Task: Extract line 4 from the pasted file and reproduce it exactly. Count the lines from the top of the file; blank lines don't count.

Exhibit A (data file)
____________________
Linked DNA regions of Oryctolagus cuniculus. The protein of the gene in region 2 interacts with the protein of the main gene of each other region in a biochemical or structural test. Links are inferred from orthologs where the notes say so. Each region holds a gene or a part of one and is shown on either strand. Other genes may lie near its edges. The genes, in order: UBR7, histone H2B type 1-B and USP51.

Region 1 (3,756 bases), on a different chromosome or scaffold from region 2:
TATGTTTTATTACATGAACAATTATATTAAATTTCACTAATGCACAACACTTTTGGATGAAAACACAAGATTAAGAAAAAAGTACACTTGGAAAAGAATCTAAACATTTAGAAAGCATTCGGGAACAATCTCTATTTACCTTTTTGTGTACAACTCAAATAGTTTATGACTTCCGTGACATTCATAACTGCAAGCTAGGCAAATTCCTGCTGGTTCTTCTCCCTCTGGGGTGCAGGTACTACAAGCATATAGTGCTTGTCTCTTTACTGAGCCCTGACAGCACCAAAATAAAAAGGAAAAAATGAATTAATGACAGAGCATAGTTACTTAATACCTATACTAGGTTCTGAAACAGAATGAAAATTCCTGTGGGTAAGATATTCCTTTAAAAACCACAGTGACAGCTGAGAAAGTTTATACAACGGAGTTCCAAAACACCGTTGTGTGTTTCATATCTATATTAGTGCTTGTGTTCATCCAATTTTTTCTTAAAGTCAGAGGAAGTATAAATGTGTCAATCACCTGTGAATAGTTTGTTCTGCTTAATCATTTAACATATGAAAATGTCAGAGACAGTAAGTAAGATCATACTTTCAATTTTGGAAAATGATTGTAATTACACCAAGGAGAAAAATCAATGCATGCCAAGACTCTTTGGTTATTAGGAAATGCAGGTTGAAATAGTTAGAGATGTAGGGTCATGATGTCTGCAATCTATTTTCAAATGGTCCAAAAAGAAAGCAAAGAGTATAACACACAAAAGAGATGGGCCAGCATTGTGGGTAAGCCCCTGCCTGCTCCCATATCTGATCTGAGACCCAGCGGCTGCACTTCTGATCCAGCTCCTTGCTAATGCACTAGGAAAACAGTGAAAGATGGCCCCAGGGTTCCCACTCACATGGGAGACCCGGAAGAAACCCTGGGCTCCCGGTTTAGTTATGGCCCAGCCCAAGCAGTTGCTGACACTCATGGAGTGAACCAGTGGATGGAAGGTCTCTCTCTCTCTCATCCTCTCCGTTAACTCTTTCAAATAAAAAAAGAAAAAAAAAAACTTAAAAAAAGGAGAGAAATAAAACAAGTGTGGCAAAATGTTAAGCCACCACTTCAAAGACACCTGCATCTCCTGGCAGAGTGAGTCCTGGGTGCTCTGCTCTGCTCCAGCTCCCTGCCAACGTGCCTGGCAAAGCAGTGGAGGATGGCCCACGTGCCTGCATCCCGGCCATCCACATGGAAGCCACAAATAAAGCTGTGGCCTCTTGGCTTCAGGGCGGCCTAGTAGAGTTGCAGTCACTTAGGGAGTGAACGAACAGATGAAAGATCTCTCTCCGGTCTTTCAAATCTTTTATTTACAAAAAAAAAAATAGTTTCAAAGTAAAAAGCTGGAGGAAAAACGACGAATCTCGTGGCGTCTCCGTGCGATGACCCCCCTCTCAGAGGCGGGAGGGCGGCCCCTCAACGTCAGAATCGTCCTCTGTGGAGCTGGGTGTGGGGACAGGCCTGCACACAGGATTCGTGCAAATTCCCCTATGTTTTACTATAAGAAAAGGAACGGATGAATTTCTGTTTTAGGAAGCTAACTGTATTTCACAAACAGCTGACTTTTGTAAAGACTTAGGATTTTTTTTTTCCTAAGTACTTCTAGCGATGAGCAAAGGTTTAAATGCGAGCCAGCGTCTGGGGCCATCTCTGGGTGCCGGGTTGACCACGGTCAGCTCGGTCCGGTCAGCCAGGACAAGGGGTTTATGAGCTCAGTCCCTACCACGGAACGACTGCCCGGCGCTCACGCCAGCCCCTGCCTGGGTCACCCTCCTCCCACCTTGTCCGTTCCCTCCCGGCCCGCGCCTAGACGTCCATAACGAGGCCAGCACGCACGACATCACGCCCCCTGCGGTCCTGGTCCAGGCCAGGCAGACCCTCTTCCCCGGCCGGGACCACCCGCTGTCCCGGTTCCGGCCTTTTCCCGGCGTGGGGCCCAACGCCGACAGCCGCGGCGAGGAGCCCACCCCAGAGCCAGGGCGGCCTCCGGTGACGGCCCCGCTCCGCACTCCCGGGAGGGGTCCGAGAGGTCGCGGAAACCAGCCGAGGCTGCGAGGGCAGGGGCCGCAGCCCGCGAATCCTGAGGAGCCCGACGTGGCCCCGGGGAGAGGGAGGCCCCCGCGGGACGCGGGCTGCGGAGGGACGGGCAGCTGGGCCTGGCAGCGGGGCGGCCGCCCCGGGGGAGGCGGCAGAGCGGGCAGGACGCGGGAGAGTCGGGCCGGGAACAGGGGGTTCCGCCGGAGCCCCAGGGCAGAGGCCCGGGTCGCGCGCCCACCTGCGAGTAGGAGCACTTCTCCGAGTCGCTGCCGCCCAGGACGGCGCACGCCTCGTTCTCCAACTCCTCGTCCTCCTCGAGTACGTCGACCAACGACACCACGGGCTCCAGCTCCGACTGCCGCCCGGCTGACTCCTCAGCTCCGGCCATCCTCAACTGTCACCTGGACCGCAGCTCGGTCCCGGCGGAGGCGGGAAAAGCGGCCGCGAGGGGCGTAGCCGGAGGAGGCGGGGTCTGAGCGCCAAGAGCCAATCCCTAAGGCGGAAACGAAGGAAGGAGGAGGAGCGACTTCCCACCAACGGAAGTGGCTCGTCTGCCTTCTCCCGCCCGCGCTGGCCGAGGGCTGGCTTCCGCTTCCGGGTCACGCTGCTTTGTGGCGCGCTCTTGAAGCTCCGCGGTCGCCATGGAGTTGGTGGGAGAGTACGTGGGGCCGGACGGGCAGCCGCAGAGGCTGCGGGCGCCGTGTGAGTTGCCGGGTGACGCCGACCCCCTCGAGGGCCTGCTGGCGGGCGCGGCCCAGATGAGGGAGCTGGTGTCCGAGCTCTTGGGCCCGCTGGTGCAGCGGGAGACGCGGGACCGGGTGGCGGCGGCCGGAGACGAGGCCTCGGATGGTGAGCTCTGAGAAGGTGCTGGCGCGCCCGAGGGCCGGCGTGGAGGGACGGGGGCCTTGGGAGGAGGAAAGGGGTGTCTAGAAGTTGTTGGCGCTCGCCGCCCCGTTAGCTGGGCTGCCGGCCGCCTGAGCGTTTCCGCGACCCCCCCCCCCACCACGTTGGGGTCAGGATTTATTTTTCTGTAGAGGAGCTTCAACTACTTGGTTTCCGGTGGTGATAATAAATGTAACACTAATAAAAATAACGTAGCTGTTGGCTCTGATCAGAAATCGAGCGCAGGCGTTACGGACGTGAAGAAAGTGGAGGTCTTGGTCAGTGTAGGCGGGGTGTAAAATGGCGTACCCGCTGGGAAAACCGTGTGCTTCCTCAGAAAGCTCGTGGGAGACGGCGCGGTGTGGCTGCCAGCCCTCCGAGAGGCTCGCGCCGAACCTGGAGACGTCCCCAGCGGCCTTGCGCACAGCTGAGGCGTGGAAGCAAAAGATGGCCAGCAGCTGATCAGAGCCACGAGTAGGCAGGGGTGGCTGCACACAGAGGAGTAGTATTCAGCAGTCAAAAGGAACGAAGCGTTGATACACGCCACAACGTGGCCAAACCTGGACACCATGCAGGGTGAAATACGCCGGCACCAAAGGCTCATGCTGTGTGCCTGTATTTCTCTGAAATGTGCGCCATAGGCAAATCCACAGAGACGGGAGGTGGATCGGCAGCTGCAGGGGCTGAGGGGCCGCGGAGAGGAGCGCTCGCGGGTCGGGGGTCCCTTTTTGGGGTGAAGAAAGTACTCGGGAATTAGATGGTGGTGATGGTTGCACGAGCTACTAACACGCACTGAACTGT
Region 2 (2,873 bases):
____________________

Region 2 (2,873 bases):